Skip to content

Books for Beginning Theology

July 2, 2012

A few weeks back I put together a reading list for a friend of mine who is interested in theology and is considering attending seminary. I decided to blog this list in case it might be helpful for others.

It begins with “popular books with the ‘seeds’ of theology”—most of these books are not academic books (they are written for a more general audience). However, they might be a good place to start for anyone with little to no academic theological learning.

This list is not intended to be in any way definitive or exhaustive. It is simply a starting place. If anyone has suggestions for this list, please write it in on the comment section. Please, keep in mind this list is intended for beginners.

Books for Beginning Theology

Popular books with the “seeds” of Theology:

  • Velvet Elvis and Sex God, Rob Bell – understanding Jesus in his Jewish context, leaving behind “enlightenment/modern thinking”
  • Many C.S. Lewis books are good beginning places for thinking theologically
  • The Cost of Discipleship, Dietrich Bonhoeffer, (recovering discipleship, Sermon on the Mount)
  • Any popular book from N.T Wright such as “Simply Christian”

Light to Medium Level Theology

  • Beginning Well, Gordon T. Smith – theology of conversion
  • The Gospel of the Kingdom, George Eldon Ladd – theology of the kingdom of God
  • Surprised by Hope, N.T. Wright – theology of resurrection, Jewish origins of Christianity (anything from Wright is great reading. some of it is heavy, so I would avoid his larger, heavier works for now)
  • When the Kings Come Marching In: Isaiah and the New Jerusalem, Richard Mouw – intro to Neo-Calvinism and Christ transforming culture

Biblical Studies

  • How to Read the Bible for All its Worth. Gordon Fee
  • Seized by Truth, Joel B. Green
  • The Cambridge Companion to The Gospels. edited by Stephen C. Barton
  • The Shadow of the Galilean. Gerd Theissen. (this is a historical fiction that is designed to explain to help understand the cultural and socio-political setting of the gospels)
  • NT Wright’s “For Everyone” commentary series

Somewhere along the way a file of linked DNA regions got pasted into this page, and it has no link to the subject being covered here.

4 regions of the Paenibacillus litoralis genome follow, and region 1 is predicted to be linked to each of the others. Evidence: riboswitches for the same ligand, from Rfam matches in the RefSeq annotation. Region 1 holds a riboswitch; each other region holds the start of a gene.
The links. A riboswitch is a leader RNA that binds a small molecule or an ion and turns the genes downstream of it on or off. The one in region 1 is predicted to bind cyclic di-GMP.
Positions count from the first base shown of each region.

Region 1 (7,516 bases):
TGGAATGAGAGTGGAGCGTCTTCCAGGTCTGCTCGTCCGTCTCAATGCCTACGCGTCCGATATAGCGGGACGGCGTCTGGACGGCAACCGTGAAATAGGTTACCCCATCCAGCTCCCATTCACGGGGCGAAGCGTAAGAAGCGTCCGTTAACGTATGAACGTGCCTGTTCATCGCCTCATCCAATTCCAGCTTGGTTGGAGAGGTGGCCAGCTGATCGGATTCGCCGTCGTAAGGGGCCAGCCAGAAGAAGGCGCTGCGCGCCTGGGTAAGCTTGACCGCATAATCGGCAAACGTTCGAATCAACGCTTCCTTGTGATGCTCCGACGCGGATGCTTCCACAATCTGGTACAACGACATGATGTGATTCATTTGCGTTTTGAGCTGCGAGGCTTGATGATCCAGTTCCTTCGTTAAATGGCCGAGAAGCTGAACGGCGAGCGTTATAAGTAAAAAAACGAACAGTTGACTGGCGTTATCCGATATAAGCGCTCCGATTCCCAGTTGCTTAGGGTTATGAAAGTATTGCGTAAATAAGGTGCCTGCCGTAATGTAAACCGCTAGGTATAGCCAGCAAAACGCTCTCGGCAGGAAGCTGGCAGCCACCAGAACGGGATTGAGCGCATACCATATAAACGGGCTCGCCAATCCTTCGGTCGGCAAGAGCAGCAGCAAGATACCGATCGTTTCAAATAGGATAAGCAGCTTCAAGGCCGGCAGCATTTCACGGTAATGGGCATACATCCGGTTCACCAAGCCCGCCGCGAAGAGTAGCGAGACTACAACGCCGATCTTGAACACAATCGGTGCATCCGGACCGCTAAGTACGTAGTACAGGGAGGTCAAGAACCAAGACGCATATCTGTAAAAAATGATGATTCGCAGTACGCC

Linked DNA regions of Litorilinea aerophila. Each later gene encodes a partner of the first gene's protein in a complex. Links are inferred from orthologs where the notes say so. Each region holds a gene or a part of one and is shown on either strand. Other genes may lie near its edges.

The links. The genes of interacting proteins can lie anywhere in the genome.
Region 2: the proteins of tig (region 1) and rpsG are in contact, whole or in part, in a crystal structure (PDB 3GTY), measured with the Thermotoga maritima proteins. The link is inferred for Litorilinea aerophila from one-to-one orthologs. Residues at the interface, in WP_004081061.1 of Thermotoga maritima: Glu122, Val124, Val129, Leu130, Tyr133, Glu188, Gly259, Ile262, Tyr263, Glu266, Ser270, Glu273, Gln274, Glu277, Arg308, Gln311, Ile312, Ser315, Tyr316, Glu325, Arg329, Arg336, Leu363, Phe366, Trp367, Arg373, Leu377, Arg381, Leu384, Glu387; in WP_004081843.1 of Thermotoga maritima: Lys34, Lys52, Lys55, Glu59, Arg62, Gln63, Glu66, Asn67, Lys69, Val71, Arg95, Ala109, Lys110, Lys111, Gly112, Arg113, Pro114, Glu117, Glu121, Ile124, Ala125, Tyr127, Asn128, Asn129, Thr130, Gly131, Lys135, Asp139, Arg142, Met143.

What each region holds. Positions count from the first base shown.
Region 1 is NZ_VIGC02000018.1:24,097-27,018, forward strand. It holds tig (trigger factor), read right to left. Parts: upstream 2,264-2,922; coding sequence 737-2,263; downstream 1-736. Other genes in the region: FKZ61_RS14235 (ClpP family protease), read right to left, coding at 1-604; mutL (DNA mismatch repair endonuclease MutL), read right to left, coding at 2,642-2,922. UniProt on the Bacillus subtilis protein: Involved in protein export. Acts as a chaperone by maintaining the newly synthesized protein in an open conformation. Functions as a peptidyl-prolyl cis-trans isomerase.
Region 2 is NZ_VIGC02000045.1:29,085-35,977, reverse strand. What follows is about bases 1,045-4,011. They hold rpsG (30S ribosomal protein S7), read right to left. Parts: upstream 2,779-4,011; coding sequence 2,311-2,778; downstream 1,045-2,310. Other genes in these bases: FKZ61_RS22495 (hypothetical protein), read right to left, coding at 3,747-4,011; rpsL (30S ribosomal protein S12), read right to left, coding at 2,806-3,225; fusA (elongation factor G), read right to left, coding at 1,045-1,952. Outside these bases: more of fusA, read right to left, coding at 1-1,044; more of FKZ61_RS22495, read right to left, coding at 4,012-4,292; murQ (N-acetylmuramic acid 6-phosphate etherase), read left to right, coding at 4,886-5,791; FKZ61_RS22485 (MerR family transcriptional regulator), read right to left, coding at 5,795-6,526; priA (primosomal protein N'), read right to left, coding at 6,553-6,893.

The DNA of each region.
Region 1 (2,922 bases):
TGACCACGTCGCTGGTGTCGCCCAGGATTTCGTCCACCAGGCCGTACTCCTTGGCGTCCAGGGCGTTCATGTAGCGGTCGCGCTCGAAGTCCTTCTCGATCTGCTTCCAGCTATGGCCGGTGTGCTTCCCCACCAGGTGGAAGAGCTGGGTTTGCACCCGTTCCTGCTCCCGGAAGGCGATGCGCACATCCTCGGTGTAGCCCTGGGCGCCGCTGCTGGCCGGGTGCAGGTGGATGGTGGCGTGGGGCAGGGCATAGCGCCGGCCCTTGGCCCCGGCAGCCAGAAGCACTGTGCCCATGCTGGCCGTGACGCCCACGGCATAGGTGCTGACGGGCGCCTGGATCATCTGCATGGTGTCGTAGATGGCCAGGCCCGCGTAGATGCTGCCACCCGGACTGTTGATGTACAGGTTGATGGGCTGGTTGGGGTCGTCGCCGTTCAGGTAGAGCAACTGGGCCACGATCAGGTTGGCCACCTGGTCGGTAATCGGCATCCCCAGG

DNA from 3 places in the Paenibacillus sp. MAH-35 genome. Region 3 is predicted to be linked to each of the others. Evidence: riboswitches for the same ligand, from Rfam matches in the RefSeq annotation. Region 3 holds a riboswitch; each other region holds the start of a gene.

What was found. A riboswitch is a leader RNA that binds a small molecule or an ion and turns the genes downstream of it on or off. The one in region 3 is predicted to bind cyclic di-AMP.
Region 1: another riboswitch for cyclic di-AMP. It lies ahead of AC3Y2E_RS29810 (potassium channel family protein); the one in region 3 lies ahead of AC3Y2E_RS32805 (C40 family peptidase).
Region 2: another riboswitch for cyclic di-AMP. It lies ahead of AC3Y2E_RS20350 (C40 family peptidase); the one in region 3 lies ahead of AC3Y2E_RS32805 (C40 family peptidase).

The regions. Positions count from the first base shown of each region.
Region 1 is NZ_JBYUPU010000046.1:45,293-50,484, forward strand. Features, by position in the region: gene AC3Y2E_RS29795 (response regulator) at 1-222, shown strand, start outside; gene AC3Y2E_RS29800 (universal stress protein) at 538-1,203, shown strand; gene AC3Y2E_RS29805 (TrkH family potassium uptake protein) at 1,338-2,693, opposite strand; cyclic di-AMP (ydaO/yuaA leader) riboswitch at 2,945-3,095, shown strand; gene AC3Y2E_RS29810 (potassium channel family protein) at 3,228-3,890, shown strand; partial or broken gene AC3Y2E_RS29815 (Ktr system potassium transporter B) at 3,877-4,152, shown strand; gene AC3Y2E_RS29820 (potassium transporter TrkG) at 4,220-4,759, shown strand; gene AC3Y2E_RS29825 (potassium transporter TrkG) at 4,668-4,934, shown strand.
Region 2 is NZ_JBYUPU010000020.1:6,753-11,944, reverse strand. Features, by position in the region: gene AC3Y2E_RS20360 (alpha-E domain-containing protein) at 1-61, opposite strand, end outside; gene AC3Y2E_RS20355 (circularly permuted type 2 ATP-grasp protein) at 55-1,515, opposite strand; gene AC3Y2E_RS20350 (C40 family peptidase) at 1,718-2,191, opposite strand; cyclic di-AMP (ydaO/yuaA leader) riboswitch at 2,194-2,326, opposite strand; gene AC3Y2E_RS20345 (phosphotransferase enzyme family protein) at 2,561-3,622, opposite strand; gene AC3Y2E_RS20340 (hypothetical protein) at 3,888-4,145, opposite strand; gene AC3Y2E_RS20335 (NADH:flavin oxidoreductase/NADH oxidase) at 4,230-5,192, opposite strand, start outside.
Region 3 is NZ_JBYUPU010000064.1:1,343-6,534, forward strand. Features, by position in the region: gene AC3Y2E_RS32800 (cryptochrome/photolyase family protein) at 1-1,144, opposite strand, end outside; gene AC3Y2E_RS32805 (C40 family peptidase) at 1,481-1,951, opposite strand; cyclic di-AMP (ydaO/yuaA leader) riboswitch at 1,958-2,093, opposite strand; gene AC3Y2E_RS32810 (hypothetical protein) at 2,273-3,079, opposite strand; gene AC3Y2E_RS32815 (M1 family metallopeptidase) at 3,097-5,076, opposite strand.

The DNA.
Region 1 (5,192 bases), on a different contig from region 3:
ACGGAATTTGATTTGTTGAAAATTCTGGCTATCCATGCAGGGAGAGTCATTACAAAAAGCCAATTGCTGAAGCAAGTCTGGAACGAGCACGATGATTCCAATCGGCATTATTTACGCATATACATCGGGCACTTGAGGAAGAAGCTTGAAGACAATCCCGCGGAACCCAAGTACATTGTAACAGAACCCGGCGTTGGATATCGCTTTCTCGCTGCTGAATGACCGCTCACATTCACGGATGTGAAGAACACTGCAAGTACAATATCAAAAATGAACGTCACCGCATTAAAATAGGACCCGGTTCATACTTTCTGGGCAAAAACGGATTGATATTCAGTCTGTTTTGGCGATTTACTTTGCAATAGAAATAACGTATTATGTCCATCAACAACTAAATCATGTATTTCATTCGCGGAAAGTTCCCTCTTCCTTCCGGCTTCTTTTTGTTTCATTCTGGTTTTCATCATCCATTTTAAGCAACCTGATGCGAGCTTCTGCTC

• The IVP New Testament Commentary Series. One great way to go deeper on the bible is go deeper on a single book. You could do this by reading a commentary on any book that you want to go deeper on. The writings of Paul would be a good place to start. The IVP commentary series is easy to read, so I would recommend starting there.

Systematic Theology (Textbooks)

  • Christian Theology: An Introduction, Alister McGrath (the 3rd and 4th editions can be bought used for under $10 on Amazon). This is a widely used text and very helpful. It does a good job of providing a historical perspective. Only weakness is that it has a slight Calvinist bias at the expense of the traditional (Catholic/Arminian) view.
  • Theology for the Community of God, Stanley J. Grenz (Grenz provides historical/ecumenical views as well as constructive theology.)
  • The “multiview series” from IVP is really good. Each book has 4 or 5 different views on various theological topics. This is a great way to learn what distinguishes various Christian traditions and also which ones you agree most with.
    Here is link to various titles.
  • Flame of Love: A Theology of the Holy Spirit, Clark Pinnock (this is great book about systematic theology from the perspective of the Spirit)
  • Essentials of Christian Theology, edited by William Placher (collection of essays on systematic topics. See table of contents on Amazon)

Christian History

Church Fathers

The Church Fathers

(most of these can be read online at or found in any library)

  • Ignatius of Antioch – I think everyone should read Ignatius of Antioch’s Epistles (not because they are so profound, but they are Christian writing from the first generation after the Apostles
  • Clement of Rome – We should read his epistles for the same reasons as Ignatius above
  • Adversus Haereses or Against Heresies – Irenaeus of Lyon
  • On the Incarnation ­– Athansius
  • Justin Martyr – writes a lot of good stuff. Good insight into early Christianity


One Comment leave one →
  1. July 2, 2012 8:05 pm

    That is a great list. Thanks for sharing. I have not heard of a few of those and I can’t wait to check them out.

Leave a Reply

Fill in your details below or click an icon to log in: Logo

You are commenting using your account. Log Out /  Change )

Google+ photo

You are commenting using your Google+ account. Log Out /  Change )

Twitter picture

You are commenting using your Twitter account. Log Out /  Change )

Facebook photo

You are commenting using your Facebook account. Log Out /  Change )


Connecting to %s

%d bloggers like this: